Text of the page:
The two basic principles of détournement are the loss of importance, and in the extreme case the complete disappearance, of the original meaning of each independent diverted element; and, simultaneously, the organizing of another meaningful whole which confers a new significance upon each of those elements.

Breton merely observed – in Point du jour [Break of Day, 1934] – that "All things are bound to be put to uses for which they are not usually destined", but he certainly applied the principle of détournement, as for instance in "Notes on Poetry", written in collaboration with Paul Éluard (La Révolution Surréaliste, Number 12, 1929). Valéry had writ ten, "A poem must be a feast of the intellect", and "Poetry is a survival". These edicts now became: "A poem must be a disaster of the intellect" and "Poetry is a pipe". It is also worth recalling the humorous use made of détournement by René Magritte when he replaced the figures in classical paintings by coffins. In the absence of a global critique, the tactic was never explored further or applied to the revolutionary struggle. Détournement was one of the weapons Surrealism left behind for its heirs to put to as good a use as they could.

The Savage Eye and the Civilization of the Image

There were two reasons for Breton's violent reaction to Pierre Naville, when, as editor of La Révolution Surréaliste, the latter defended the idea that there could be no such thing as Surrealist painting: the requirement that the metaphor thesis be internally consistent, and the money that several of the Surrealists made by dealing in art. If Surrealist painting wished to demonstrate a commitment to radical positions or to revolutionary violence, it could not point, as poetry could, to a critical or mordant discourse of its own. On the other hand it was readily compatible with the same ideology as the metaphor, for, just like the metaphors, its effect on the flow of discrete symbols and veiled wishes, as on the chance encounters of objective forms, was to produce condensations. And, unlike poetic writing, it had a market. Breton was well aware of this, and, while he invariably condemned the ostentatious pursuit of fame or wealth, he never made so bold as to define painting quite simply as a poetic occupation. Rather, he justified the Surrealist approach to the pictorial with the same arguments that he had used in connection with metaphor: just as words played and made love, so the eye "existed in its savage state" (Surrealism and Painting, 1928).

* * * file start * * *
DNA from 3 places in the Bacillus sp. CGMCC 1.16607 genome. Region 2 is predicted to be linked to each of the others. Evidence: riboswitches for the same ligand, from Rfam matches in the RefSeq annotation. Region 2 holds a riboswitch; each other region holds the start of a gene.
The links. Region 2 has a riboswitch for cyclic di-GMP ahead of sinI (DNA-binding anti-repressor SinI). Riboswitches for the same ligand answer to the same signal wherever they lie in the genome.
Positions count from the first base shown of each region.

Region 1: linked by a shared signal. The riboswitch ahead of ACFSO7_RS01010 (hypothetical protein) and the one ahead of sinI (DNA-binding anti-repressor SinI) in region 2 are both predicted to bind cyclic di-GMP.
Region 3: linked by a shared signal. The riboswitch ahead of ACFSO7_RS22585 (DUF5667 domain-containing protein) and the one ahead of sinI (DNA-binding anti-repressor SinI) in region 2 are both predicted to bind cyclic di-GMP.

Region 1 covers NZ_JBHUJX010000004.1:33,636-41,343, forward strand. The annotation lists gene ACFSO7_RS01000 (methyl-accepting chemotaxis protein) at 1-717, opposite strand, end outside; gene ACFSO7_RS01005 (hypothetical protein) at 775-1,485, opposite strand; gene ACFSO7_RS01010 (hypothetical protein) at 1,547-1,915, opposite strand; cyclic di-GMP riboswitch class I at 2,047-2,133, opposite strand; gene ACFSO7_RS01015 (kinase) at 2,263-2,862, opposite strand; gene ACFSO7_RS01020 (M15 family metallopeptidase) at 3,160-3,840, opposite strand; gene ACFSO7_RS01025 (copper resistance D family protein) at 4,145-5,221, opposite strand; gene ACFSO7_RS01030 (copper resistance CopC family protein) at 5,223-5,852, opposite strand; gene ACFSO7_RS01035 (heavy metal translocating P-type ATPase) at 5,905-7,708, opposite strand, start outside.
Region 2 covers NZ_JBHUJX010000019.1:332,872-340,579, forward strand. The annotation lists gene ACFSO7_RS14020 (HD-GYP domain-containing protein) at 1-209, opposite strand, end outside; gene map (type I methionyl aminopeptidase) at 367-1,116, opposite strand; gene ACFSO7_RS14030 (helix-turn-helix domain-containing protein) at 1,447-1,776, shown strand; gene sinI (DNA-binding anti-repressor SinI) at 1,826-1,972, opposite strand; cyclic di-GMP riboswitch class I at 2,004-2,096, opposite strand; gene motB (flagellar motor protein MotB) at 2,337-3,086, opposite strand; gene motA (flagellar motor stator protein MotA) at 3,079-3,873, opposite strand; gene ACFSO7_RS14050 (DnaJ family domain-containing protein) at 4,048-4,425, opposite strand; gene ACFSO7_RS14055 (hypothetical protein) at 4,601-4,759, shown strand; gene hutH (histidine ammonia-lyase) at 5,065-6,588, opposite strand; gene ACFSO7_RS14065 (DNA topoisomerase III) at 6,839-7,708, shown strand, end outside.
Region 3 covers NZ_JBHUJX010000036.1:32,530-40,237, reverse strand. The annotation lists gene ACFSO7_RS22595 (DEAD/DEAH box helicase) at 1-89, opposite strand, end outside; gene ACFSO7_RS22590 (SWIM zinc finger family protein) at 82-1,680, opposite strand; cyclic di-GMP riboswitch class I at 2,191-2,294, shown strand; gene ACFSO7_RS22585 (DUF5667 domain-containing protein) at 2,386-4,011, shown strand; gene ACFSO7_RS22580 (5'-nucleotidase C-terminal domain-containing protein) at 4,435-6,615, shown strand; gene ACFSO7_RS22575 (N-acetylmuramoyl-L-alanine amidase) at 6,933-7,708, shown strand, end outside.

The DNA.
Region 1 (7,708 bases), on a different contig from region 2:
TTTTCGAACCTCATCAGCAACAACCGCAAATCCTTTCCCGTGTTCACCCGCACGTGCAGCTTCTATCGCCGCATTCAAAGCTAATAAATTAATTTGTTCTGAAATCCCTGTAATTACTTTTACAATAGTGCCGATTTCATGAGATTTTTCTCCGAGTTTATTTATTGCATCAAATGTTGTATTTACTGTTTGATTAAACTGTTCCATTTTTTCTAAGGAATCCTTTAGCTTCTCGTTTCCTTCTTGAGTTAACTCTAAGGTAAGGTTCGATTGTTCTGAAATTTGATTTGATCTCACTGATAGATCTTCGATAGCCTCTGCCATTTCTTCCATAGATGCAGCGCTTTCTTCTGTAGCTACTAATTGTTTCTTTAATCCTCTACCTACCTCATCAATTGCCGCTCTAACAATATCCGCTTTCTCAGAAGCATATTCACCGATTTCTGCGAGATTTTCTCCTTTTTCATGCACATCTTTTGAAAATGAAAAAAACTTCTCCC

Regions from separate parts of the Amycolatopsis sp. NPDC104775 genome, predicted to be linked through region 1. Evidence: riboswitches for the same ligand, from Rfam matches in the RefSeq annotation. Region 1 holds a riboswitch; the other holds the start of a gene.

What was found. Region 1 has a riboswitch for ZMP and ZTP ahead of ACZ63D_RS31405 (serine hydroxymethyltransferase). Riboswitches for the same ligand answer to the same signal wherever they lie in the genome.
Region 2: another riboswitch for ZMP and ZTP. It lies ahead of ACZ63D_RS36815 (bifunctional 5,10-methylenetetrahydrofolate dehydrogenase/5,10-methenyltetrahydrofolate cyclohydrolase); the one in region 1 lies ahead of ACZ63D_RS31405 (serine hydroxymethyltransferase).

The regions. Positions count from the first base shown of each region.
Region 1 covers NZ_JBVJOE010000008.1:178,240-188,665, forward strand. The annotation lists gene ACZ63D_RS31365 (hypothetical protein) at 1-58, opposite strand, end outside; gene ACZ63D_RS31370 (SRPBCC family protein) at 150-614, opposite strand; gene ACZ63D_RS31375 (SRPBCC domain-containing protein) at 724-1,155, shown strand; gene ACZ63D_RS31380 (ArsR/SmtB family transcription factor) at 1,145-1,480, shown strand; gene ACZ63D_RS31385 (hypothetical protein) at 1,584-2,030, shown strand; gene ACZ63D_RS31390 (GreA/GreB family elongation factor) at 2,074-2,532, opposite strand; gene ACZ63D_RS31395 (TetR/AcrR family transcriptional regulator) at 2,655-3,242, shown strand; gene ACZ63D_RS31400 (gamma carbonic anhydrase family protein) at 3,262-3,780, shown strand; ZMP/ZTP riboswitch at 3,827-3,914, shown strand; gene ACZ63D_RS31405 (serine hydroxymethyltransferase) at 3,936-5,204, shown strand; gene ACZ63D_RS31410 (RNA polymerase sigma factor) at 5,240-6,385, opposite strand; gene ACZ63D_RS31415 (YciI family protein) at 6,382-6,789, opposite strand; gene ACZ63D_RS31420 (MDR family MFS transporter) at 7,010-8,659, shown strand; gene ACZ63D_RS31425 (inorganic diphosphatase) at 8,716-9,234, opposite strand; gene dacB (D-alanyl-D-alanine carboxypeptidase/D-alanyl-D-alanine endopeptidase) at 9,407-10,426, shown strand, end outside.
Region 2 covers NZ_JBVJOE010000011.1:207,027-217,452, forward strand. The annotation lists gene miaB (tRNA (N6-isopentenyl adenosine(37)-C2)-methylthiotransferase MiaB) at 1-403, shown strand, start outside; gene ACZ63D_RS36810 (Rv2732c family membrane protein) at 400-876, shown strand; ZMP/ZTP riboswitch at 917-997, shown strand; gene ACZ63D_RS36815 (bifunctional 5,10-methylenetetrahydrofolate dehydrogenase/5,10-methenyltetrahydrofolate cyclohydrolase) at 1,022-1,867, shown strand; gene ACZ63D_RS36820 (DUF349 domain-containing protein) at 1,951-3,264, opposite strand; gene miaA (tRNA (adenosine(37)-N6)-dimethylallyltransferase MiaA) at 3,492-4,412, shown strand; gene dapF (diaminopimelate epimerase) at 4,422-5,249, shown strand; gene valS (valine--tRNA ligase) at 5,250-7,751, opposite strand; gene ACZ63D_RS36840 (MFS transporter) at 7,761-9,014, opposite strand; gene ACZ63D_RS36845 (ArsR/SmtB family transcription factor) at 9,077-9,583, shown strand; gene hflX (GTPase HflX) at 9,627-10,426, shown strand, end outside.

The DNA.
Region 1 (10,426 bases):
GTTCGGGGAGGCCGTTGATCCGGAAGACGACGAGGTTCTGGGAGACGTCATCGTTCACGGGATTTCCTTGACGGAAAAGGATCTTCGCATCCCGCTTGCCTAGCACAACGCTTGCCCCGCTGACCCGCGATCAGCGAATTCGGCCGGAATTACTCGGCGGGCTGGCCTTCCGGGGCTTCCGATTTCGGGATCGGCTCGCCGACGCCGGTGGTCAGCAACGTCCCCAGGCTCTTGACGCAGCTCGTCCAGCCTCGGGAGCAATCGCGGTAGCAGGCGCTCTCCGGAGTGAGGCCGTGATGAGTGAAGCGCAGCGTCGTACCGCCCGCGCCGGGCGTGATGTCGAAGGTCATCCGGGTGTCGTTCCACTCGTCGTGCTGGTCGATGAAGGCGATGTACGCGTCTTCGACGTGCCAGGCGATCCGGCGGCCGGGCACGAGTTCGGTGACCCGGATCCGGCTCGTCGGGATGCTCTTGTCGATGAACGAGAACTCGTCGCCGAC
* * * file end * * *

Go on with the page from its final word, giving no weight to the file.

To proclaim the innocence of art in a period when art could be innocent only if it were transcended, only if it were realized, was to misapprehend the significance of Dada and to underestimate the fetishism of the commodity. The proposition that "the eye exists in its savage state" was self-glorifying in two equally unjustified ways. In the first place, this was a time when advertising and the news media (not to mention the fascist "happenings" of the moment) already knew perfectly well how to manipulate clashing images, how to milk "free" representations for all they were worth; it was therefore quite predictable that the ruling system would co-opt the new way of looking that Surrealism was so busily promoting. Secondly, it should have been plain – to any avant-garde worth the name at least – that the organization of social passivity, in its concern to minimize the recourse to police and army, was bound to foster the consumption of increasingly lifelike and increasingly personalized images, the aim being that the proletariat should move only to the extent required for the contemplation of its own inert contentment, that it should be rendered so passive as to be incapable of anything beyond infatuation with varied representations of its dreams.